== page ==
A Retirement Retrospective

This year marks my 35th as an underwater photographer and author. It has been an enjoyable and memorable career, and this seems to be a particularly good time to look back and reminisce about where I am, and how I got here.

It all started during the summer of 1977 when I arrived in Berkeley, began my graduate studies, and immediately enrolled in a scuba class. This turned out to be the first of three events that dramatically changed my life. Back then most of us were hunters, and we enjoyed the bounty of the Pacific Ocean – abalone, fish, lobsters and scallops. We had a lot of fun in the ocean and established lifelong friendships.

Upon graduation, I had a bit of time before starting my first “real” job and headed to Grand Cayman for my first warm water experience. The leader of the trip was Carl Roessler, the owner of See & Sea Travel. Carl convinced me that I would not like diving with him unless I had a camera. So I purchased a Nikonos, and he showed me how to use it. I went from never having taken pictures to getting my images published and winning contests. Diving with Carl was the second of my life changing moments, and I dedicated my first book to him.

The third moment occurred at the Seaviews scuba show in 1988. There I met Dale Sheckler and Darren Douglass at the California Diving News (CDN) booth. I, of course, was interested in writing for the magazine. Back then my work was published in a number of magazines, including Skin Diver and Ocean Realm, but I was looking for a regular gig. This started one of the longest relationships of my life, and CDN has used my work monthly ever since. CDN has given me the opportunity to explore new sites, and to capture images of sharks, curious seals, and outrageously colored invertebrates. In addition to my regular site reviews, the magazine has allowed me to express my views on environmental and conservation issues.

Over the years I have watched the ocean and diving change — some for the better, some not. Diving equipment has dramatically improved and made diving safer and more comfortable. Reliable computers replaced the Navy Tables and the infamous “bend-o-matic” — a mechanical devise that kinda, sorta mimicked the Navy Tables. Comfortable BCs replaced the old Mae West vests, regulators came with a backup second stage, and dry suits became popular. 

Back in 1977 there was no such thing as a weekend class. Classes were at least eight weeks long — two evenings of pool work a week, and a weekend developing freediving skills before we put a tank on at the ocean. Granted, some of the skills we were asked to perform would be considered harassment these days, but the longer class permitted the repetition of skills and the development of “muscle memory” that shorter classes cannot. Yes, divers had to make a bigger time commitment, but those who completed these classes had the skill, comfort level, and confidence to safely enjoy California diving.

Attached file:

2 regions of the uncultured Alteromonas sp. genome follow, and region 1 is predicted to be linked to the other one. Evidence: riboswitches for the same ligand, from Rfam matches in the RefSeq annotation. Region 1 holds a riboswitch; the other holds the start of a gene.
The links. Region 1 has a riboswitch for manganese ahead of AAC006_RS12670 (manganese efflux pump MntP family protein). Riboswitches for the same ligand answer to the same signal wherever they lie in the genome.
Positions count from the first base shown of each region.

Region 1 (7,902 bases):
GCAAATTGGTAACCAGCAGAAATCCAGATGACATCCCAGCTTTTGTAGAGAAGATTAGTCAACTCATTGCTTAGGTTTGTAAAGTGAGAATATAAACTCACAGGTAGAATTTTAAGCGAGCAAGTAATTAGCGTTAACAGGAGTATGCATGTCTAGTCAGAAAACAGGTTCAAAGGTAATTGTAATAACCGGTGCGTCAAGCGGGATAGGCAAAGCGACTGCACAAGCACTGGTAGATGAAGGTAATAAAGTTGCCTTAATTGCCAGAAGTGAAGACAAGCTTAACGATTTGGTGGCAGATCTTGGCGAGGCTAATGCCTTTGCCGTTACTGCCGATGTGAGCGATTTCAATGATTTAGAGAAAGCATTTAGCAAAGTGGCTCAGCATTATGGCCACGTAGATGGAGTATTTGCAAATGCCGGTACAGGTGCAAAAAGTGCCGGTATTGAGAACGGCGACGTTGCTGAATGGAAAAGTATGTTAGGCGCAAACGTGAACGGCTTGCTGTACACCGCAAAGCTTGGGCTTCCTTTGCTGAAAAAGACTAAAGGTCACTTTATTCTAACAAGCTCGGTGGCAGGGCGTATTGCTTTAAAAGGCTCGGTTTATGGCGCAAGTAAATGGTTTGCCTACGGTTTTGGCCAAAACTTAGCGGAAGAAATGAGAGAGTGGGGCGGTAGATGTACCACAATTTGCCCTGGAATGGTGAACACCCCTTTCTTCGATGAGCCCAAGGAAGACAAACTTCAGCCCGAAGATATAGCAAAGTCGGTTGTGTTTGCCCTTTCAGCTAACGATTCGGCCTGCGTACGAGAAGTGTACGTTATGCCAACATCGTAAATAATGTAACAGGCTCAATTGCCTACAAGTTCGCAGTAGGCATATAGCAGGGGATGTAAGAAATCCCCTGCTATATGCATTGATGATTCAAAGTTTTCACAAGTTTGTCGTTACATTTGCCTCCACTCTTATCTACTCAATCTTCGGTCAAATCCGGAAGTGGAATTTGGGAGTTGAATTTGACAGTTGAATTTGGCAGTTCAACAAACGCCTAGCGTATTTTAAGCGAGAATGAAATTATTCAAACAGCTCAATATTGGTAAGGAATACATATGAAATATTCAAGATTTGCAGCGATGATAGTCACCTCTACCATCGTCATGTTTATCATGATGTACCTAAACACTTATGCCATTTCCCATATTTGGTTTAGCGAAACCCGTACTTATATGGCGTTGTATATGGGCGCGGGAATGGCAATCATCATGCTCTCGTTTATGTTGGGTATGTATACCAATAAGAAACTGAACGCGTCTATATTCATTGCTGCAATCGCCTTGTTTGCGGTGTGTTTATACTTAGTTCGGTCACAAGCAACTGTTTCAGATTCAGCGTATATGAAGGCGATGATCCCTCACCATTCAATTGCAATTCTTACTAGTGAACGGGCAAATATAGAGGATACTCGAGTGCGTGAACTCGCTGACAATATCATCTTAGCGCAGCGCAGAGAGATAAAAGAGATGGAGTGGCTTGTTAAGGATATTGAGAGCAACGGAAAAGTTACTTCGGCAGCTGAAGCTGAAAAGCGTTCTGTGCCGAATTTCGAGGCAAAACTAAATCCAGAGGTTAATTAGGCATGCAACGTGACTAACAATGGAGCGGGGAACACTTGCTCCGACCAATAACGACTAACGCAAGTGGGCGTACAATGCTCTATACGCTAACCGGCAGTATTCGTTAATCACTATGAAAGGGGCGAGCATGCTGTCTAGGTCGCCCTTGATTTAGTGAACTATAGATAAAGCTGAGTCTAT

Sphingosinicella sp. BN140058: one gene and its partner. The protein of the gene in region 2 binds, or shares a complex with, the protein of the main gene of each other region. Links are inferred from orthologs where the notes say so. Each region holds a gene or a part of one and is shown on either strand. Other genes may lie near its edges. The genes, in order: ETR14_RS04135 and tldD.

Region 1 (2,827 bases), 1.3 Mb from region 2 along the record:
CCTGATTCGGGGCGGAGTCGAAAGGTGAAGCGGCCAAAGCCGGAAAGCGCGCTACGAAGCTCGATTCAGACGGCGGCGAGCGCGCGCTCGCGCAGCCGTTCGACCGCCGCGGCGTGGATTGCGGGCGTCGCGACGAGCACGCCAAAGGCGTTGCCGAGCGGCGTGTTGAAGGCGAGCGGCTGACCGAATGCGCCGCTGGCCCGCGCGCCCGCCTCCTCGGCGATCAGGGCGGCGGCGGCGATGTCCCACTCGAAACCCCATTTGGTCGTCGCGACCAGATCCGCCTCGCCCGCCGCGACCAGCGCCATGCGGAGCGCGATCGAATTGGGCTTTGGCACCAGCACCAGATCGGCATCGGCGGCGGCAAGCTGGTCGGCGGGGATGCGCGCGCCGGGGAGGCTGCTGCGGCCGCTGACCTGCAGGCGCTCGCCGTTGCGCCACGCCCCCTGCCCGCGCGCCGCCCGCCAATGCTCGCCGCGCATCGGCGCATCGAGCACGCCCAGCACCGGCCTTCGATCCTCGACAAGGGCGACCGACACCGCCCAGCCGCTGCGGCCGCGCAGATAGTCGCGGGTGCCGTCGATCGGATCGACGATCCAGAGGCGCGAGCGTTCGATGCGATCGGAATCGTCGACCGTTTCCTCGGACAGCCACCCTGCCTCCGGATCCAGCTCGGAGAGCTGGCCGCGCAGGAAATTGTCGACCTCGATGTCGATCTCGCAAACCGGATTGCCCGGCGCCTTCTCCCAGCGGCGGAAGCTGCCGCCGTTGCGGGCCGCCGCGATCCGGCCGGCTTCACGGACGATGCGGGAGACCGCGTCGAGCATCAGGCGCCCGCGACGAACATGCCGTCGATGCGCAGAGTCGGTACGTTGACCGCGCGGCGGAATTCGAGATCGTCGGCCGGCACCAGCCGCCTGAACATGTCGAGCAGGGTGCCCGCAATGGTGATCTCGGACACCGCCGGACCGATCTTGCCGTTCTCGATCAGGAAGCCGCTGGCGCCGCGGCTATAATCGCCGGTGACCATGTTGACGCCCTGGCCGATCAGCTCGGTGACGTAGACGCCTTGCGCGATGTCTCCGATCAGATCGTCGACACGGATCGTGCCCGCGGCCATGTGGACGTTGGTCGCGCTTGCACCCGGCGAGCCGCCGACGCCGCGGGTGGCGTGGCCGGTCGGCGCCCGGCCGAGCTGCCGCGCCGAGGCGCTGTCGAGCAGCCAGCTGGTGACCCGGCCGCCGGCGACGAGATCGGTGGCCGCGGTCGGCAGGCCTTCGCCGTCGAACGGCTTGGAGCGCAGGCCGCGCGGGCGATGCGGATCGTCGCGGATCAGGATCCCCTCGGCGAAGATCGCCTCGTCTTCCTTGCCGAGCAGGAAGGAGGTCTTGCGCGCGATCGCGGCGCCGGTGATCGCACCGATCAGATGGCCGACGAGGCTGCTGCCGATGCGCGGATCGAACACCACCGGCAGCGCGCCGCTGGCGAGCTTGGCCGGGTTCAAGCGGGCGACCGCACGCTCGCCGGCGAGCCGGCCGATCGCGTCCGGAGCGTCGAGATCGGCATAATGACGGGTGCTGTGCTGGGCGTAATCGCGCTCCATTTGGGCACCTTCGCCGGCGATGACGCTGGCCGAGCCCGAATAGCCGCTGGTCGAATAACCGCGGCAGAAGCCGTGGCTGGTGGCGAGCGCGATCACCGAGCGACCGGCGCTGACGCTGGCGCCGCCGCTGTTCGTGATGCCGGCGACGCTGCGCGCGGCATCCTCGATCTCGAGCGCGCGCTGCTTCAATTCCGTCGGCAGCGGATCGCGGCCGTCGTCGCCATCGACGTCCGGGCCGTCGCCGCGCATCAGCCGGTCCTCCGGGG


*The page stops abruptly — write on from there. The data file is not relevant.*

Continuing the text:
While there is far less life in the sea today than in 1977, some dive sites have much more. California’s Marine Life Protection Act (MLPA) permitted the creation of numerous reserves and conservation areas that have allowed marine life to flourish in areas that were once fished out. This greatly benefited all divers, photographers and fishers alike — photographers and sightseers have protected areas with lots of marine life, and game from protected areas spills over into areas were hunting is permitted. I have also witnessed the devastating effects of global warming on some of my favorite dive sites, including the expansion of urchin barrens and the closure of the abalone fishery.

We lost some impressive dive sites, but picked up others. The MLPA mostly prohibited the taking of game in select areas, but it prohibited access in a handful. In my humble opinion, the waters surrounding a number of the Farallon Islands offshore of San Francisco are the very best dive sites in all of California, and many of these are now closed to diving. However, the rules at Southeast Farallon allowed a unique cage diving experience with white sharks to develop.

I watched photographers switch from film to digital, and I was one of the last to switch. As Paul Simon said, “Mama don’t take my Kodachrome away.” I clearly recall my first dive with a digital camera. My only goal was to figure out how to use this new piece of technology. I found a rock, spent an hour shooting a nudibranch and a sculpin, and concentrated on learning how to use my new camera. Toward the end of the dive the nudibranch crawled up to the sculpin, wrapped its tentacles around the sculpin’s face, and appeared to give the fish a big kiss. I still have no idea what motivated the nudibranch, but it permitted the creation of some interesting images. Sometimes it is better to be lucky than good.

As I write this I am sitting on my lanai outside of my new home on Hawaii. After more than 40 years of enjoying California diving, 530 articles and four books, it was time for a change, and to retire from all of my careers. I would like to thank Dale and Kim Sheckler, the original owners of CDN, and Mark Young and Cathryn Castle Garcia, the current owner and editor, and our loyal readers for their unwavering support over the years. Sadly, this will be my last regular submission to California Diving News. In the words of Jerry Garcia, “What a long, strange trip it’s been.” 

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